bodlon: (cumberbatch - with book)

chainToday has been interesting. Lots of writing, but the sort that takes a significant amount of revision as I go.

Which means all kinds of things didn't happen today. Or maybe that a lot of the thing I wanted to get done most got done, just in a slower way than was entirely convenient, and that my weekend now has meaning.

Oh, and I just finished binge reading the second and third books of the Divergent series. I need some kind of recovery program now. Or a new heart. And some tissues. And more books to read.

So. Links.

Why Getting A Job Doesn't Mean Getting Out Of Poverty
Income inequality and crappy jobs: why the recession feels like it's still happening for almost everyone.

Dad gets OfficeMax mail addressed 'Daughter Killed in Car Crash'
Third-party mailing lists: kind of evil.

Utah is ending homelessness by giving people homes
I'll be interested to see how this program develops. I mean, if solving the problem is cheaper than the problem...

Meryl Streep, National Treasure
Not actually the title of the video. Basically, Ellen gives Streep random readings, each to be read in a different character. Pure Internet candy.

Father photographs his 5-year old daughter in the clothing and settings of Renaissance Dutch, Flemish, and Italian masters
Exactly what it says, and just as awesome as you think.

World's first comet chaser wakes up suddenly from 31-month hibernation
Nerd happiness. Yes.

Non-alarmist commentary on the body mod ban
So the whole "OMG ARKANSAS BODY MOD BAN" thing goes around from time to time, but nobody seems to get past the point of freaking out. So here. Have some useful info from someone on the ground, who worked with legislators to make sure folks were well-informed.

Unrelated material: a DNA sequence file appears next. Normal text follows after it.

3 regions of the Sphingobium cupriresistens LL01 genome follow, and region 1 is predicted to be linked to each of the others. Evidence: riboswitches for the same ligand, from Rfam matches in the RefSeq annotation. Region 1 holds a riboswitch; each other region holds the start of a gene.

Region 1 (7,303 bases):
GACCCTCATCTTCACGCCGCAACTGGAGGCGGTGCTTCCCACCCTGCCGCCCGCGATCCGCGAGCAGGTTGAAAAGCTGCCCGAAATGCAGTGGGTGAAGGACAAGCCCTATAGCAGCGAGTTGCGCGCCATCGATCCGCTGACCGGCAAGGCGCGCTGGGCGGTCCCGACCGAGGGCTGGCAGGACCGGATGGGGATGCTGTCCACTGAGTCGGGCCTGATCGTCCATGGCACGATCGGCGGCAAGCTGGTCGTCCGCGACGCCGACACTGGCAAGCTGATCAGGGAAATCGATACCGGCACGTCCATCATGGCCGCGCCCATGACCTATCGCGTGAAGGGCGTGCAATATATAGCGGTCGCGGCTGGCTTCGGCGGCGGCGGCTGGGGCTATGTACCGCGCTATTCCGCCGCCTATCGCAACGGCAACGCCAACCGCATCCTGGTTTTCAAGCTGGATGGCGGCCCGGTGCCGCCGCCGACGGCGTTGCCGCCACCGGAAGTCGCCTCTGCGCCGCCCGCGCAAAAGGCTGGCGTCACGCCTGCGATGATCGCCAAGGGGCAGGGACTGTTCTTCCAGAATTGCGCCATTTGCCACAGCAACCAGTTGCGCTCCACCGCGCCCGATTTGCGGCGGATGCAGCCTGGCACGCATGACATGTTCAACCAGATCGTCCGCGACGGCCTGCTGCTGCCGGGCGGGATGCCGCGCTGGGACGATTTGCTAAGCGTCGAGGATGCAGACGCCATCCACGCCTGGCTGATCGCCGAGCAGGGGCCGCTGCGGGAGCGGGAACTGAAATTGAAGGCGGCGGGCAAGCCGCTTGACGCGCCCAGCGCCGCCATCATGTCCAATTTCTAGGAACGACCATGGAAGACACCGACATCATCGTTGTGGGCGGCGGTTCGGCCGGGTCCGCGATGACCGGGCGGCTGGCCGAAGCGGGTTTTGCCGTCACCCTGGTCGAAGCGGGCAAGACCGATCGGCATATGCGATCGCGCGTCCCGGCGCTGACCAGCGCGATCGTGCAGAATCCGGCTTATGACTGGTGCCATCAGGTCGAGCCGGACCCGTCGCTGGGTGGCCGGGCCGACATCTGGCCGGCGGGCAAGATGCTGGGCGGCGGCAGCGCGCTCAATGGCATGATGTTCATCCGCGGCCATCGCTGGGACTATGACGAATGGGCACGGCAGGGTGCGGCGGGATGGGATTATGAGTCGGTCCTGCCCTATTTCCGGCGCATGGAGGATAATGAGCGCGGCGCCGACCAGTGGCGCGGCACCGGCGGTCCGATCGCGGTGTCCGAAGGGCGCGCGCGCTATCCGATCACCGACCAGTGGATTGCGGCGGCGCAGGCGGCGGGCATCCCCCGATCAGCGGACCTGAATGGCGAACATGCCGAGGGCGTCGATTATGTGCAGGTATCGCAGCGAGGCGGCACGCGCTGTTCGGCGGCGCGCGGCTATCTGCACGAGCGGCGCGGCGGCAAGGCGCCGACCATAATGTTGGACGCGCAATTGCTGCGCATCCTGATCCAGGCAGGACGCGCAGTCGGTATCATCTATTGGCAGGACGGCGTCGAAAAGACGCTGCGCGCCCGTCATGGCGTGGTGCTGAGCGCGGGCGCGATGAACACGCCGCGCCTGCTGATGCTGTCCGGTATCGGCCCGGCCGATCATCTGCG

Singer Gets a Major Photoshop Makeover in Music Video
Again, does what it says on the tin, but in a language I don't speak.

This post has been mirrored from Christian A. Young's Dimlight Archive. To see it in its original format, visit

bodlon: (cumberbatch - with book)

body with herbsWednesday night, one of my roommates and I were at a social function and she asked me whether I prefer Harold and Maude or Tenacious D.

I was confused, given that one is a really excellent film, and one of them is an amusing musical act, but then she clarified that she'd specifically wanted to know about Tenacious D in The Pick of Destiny, and not necessarily Tenacious D in general.

You guys. Let me tell you about how I love Harold and Maude. Harold's obsession with acting out the idea of death, his ingenuity in the execution, how it changes when he experiences Maude's relationship with life and mortality, the way the story shows characters dealing with the reality of death and how that stands in contrast to the way we symbolize it, how the whole thing is informed by the concept of how a Good Death is a desirable thing, the mentoring/maturity storyline, how it destigmatizes suicide in a beautiful and sensitive way...

It is a hell of a film. Pick of Destiny is a laugh, but it's not even in the ballpark.

And really, of course I'd feel this way. Ghostbusters is the film that stuck with me more than any other, with Beetlejuice coming a close second. I worry may have come close to wearing out the copy of The Making of Thriller we used to rent from the Curtis Mathes shop when I was a kid. I have always loved monsters and dead things and death. The aptitude tests my high school guidance counselor gave me actually suggested I consider being a funeral director (among other things, including being a writer).

Cemeteries are my happy place. I think a lot about the implications of my own future possible deaths, the logistical nuts and bolts (both for myself and loved ones), and the disposition of my remains. I have a lock of my grandmother's hair from when she died. I keep meaning to build myself a nice coffin/bookcase.

Death is such a big part of who I am that I don't really notice until I notice it's not like this for other people, or until someone asks something death-related and then I get really, really excited.

So, uh, yeah.

And now, links:

In Which We Can Only Imagine The Decay